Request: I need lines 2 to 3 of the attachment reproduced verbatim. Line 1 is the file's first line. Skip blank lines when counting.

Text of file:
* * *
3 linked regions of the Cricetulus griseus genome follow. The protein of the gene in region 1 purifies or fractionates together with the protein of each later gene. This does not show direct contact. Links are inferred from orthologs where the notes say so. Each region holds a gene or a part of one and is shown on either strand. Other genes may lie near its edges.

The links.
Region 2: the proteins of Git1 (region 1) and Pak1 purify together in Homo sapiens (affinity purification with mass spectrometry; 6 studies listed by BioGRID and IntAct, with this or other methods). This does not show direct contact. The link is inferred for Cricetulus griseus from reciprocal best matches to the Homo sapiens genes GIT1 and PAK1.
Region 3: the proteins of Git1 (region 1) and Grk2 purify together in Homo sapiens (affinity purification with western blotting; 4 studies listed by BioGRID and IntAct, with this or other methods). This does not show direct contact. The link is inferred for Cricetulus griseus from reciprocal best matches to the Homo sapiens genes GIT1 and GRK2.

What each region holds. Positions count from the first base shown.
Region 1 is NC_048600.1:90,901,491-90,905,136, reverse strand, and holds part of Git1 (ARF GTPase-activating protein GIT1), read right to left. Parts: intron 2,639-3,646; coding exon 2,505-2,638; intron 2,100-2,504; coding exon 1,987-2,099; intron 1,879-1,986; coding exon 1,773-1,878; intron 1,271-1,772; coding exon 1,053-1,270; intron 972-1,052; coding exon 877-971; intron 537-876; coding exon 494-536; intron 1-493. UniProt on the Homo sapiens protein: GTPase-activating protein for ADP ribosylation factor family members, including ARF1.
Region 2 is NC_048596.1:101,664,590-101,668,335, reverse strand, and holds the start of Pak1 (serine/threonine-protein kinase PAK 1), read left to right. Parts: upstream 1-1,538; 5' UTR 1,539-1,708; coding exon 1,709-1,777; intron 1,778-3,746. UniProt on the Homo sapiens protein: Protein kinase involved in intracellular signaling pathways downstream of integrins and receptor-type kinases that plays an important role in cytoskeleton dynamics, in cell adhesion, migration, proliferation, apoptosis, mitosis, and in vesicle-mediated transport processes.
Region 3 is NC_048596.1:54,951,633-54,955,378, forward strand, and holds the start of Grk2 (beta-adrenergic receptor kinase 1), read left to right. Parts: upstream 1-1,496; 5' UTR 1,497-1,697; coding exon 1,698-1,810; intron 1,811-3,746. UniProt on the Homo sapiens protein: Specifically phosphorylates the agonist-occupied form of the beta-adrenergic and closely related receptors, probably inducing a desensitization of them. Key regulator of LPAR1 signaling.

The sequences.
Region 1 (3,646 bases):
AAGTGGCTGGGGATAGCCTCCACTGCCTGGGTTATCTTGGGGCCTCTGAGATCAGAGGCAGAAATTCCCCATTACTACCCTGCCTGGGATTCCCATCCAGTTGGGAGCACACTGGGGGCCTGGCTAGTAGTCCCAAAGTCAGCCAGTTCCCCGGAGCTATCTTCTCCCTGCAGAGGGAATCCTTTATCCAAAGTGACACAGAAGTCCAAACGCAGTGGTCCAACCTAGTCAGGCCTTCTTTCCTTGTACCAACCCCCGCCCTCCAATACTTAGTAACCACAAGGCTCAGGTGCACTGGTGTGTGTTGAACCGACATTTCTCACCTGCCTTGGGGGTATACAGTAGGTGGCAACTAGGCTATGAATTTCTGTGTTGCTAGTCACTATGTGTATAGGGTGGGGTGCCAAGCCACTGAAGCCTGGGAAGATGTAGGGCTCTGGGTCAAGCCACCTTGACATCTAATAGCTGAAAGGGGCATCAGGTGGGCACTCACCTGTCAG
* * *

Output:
The links.
Region 2: the proteins of Git1 (region 1) and Pak1 purify together in Homo sapiens (affinity purification with mass spectrometry; 6 studies listed by BioGRID and IntAct, with this or other methods). This does not show direct contact. The link is inferred for Cricetulus griseus from reciprocal best matches to the Homo sapiens genes GIT1 and PAK1.